DANCE EDUCATOR SERIES
Level 1 - The Fundamentals
Three Day Workshop
The in-person workshop is an extraordinary three days of full on learning. A perfect blend of theory and practical, with live demonstration models and plenty of self-exploration so you really "get it". It is a great way to get to know like-minded teachers in your area and feel empowered in your teaching right away.
Our aim with our Dance Educator Series has been to bridge the gap between dance class and the therapists clinic, providing workshops and courses to improve knowledge of how to prevent injury in the studio, and empowering Health Professionals with highly effective ways to get dancers back to their full capacity in the shortest possible time. It may seem unusual to train these two disciplines at the same time however our ultimate aim is to build local communities of like-minded individuals who can work together to help their dancers excel.
Postural Control: Day 1 commences with some exploration into the driving forces behind many dancers habitual standing posture, and the most effective ways of approaching this. Many dancers overcorrect their postural control and end up creating more tension in their body, or struggle to sustain their corrections. We also look at the dynamics of stability when moving in and out of static postures and how to work with this in the studio.
Warm Up vs Flexibility Training: We start this section with a discussion in the difference between appropriate warm up/cool down routines & flexibility training. We will discuss ideas for effective warm up routines for different class styles and suggestions for diverse age groups.
Flexibility Training: We then explore the nature of flexibility and why this is so variable in different individuals. We explore the nature of Fascia and how this is a major influence on mobility in all ages. We will also discuss the dangers of over stretching and partner stretching, especially at critical ages in a dancers’ training, and safer ways of achieving the same levels of mobility safely.
Core Control: True core control goes so far beyond doing hundreds of sit-ups, especially if dancers have had any experience of back pain. Good core control helps the dancer in a myriad of ways, from improving turns and adage to allowing an increase in flexibility! We look at a clever way to facilitate the bodies natural core stabilising system, and the subtlety needed for optimal stability. A graded system of assessing and developing core control is introduced, which can be used as a framework and be further customised by each teacher/therapist based on their specific genre & experience.
Basic Classical Technique: The importance of a physical screening process for any dancer can never be underestimated. This assessment may be done either by an experienced dance teacher or a therapist with a good understanding of the demands of dance. A huge number of issues that dancers face stem back to errors in their basic technique. Understanding the anatomical considerations behind the basic positions and steps required in classical ballet helps enormously, not only in preventing injury, but in enhancing performance.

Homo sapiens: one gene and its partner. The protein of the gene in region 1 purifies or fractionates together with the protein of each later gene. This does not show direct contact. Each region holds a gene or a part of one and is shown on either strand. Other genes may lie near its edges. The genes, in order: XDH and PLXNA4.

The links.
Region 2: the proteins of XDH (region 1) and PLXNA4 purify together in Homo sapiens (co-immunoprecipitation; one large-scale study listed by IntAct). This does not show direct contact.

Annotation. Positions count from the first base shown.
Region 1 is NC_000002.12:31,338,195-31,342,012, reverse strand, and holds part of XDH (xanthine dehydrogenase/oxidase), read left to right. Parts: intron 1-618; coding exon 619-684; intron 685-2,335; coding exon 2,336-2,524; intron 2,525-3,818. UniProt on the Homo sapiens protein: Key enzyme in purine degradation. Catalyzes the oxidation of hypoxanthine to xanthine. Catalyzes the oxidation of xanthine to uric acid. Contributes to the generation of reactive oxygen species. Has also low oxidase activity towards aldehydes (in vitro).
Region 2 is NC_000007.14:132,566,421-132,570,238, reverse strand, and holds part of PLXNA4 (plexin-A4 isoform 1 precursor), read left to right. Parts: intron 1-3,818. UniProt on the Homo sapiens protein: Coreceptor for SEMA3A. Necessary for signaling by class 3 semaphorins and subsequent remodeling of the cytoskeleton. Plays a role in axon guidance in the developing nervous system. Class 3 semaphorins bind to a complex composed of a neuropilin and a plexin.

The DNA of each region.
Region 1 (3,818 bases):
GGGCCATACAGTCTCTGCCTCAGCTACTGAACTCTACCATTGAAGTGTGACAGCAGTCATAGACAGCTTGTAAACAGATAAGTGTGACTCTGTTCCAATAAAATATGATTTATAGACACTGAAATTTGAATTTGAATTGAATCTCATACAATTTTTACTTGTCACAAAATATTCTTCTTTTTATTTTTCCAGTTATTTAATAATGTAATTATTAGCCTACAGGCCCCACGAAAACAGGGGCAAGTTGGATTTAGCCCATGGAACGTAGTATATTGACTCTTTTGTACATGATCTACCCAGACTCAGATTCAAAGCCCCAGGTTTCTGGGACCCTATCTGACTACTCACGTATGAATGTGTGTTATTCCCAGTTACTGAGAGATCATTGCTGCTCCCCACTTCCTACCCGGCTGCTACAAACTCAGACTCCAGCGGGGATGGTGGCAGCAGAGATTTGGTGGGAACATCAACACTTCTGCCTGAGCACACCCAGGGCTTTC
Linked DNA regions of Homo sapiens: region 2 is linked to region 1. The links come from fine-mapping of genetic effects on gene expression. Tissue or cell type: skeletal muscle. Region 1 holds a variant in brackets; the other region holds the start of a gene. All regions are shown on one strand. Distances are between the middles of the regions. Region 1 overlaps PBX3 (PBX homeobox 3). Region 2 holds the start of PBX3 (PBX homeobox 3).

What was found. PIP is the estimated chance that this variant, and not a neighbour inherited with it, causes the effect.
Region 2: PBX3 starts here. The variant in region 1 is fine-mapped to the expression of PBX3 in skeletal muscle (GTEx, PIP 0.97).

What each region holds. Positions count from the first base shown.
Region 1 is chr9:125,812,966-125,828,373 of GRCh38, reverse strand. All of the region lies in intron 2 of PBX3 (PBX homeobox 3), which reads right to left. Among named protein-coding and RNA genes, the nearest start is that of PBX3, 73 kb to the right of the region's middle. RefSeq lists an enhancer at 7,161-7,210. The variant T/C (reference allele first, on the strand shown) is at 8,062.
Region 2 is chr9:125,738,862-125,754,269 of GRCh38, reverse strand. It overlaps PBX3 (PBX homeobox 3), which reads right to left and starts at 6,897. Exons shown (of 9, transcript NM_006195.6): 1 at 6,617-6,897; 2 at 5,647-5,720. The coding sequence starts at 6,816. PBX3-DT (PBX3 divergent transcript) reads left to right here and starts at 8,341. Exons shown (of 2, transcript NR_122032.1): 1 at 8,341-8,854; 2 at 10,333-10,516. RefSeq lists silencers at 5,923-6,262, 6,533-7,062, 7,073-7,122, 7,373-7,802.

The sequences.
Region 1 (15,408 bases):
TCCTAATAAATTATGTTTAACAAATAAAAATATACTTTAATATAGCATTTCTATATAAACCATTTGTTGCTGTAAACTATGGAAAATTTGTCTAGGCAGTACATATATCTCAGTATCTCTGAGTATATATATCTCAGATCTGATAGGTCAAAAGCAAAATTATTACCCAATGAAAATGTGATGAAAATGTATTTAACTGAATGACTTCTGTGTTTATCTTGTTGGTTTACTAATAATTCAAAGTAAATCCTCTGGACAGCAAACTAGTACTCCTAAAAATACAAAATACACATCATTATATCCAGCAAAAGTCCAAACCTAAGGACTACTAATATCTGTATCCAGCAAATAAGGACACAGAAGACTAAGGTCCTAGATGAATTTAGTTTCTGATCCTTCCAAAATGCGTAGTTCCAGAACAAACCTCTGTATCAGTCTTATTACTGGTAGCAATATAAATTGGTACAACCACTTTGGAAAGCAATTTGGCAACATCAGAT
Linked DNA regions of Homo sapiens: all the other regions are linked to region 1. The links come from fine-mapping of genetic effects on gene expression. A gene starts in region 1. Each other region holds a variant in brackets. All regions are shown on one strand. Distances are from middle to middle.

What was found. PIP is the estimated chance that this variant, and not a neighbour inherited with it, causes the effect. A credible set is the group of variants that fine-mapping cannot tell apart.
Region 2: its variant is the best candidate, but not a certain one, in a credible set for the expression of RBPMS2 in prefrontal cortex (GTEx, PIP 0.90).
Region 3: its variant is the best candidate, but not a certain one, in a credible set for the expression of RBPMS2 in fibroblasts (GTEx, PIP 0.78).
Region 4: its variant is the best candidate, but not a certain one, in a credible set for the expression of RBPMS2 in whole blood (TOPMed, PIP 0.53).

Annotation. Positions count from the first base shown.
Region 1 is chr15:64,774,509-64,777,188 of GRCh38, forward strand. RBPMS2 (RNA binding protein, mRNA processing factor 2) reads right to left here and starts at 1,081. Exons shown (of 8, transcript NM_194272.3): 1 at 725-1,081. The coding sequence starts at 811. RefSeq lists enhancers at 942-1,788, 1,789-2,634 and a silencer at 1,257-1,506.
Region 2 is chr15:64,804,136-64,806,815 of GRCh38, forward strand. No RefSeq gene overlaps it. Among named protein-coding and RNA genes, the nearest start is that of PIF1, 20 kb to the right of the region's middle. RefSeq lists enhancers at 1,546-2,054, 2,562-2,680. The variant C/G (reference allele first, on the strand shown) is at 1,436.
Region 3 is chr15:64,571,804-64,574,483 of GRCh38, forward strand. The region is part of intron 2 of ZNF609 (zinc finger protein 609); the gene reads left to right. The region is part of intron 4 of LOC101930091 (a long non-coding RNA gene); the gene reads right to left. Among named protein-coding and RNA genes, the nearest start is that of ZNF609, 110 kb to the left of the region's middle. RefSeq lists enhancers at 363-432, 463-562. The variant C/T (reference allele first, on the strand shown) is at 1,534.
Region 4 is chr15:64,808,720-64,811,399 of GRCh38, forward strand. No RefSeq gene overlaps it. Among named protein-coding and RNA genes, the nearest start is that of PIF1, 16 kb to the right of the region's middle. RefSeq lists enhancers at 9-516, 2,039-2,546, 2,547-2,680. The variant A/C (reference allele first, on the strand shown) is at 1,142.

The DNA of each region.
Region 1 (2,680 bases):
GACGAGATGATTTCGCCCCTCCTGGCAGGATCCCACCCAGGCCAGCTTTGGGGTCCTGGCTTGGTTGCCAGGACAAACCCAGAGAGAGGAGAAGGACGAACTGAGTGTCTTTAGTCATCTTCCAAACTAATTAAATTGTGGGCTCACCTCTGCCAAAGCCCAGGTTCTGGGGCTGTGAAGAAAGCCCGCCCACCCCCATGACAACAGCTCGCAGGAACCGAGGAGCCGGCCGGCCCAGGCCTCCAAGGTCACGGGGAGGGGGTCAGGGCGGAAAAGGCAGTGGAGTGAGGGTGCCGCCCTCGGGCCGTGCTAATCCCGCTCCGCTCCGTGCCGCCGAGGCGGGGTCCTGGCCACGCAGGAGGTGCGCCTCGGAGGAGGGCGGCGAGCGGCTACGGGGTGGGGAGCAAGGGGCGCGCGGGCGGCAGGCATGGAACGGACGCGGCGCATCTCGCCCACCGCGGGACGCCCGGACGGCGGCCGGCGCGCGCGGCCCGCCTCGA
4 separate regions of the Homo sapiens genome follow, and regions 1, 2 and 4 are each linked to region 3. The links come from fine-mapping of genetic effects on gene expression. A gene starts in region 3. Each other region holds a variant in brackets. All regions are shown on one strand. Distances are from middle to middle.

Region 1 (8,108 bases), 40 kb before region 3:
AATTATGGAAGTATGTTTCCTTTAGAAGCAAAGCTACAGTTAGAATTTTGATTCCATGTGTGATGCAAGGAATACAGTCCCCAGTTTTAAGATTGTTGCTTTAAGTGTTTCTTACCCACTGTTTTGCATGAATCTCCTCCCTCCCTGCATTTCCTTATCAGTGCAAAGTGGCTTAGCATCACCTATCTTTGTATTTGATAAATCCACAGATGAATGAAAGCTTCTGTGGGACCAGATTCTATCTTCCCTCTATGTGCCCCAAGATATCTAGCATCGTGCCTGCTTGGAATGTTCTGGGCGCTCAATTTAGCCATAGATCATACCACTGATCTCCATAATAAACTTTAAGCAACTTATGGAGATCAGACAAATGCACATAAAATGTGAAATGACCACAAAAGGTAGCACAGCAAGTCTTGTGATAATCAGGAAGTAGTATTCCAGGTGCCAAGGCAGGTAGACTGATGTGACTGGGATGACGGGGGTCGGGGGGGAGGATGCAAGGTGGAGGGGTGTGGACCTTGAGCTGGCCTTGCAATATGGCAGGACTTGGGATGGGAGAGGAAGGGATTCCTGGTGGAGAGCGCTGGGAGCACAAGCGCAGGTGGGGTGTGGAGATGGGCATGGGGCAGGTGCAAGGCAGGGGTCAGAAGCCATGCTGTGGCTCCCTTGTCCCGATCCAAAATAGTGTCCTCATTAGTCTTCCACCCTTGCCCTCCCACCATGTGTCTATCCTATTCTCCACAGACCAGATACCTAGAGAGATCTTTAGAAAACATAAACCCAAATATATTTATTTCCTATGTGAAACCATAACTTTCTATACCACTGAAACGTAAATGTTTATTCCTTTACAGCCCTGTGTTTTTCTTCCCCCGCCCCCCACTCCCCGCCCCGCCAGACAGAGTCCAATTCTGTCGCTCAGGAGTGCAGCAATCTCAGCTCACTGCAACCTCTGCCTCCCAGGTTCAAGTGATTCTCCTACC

We look in detail at:
- Standing in 1st & 5th position
- Demi Plié and Grand Plié
- Dynamic control of the foot on rise
- Tendu en Croix
We then work through exercises to improve each position based on the individuals own anatomy. This includes various massage and mobilisation techniques as well as specific mobilisers and activation exercises to move past previous restrictions.
Hip Assessment: Not all hips are created equal! Training turnout is probably one of the biggest challenges for dance teachers & therapists, as not many individuals are blessed with great range and control in all directions. On the afternoon of Day 2 we look at the hip in detail, and how to assess turnout range in all directions. Based on the findings of these assessments, we look at smart and safe ways of improving turnout range in all ranges.
Training Turnout and Hip Injuries: After improving our turnout range on Day 2, we then discuss ways of improving control of external rotation control in all positions (standing leg, en fondu, in retiré, devant, a la seconde and in an arabesque). A special note will be made on how to prevent and recover from hip injuries such as snapping hip and anterior hip pain.
Allegro and Returning to Jumps Following Injury: In this section we will focus on how to isolate just the right muscles in the dancers foot to help improve technique, balance and prevent injuries. We will also go through a series of exercises to help dancers achieve quiet jumps and ultimate height, which is essential when a dancer is returning to jumps after a period of time off. Retraining the correct movement patterns of jumping can be the difference between recurrent injury and complete resolution of the issue, as well as improving jump height in non-injured dancers!
Spinal Mobility: Many teachers report that their students are wanting to include elements to their routines that require far greater levels of flexibility in the back than they currently have. There are many unsafe ways that students attempt this, and teachers often struggle to give students safer alternatives. We discuss safe ways of improving range of motion in the spine as well as the dangers of pushing too deeply into back bends.
Improving Arabesques: One of the most challenging positions to achieve for classical dancers is a well placed arabesque, and it is one thing that does not necessarily get better simply by practicing the same thing over and over again. We will analyse the ultimate arabesque line, and look at exercises to improve each component, as well as exercises to help bring all of this together.
What others think!
It is always nice to hear what others think, so here is a selection of comments from Teachers and Therapists who have attended previous online workshops.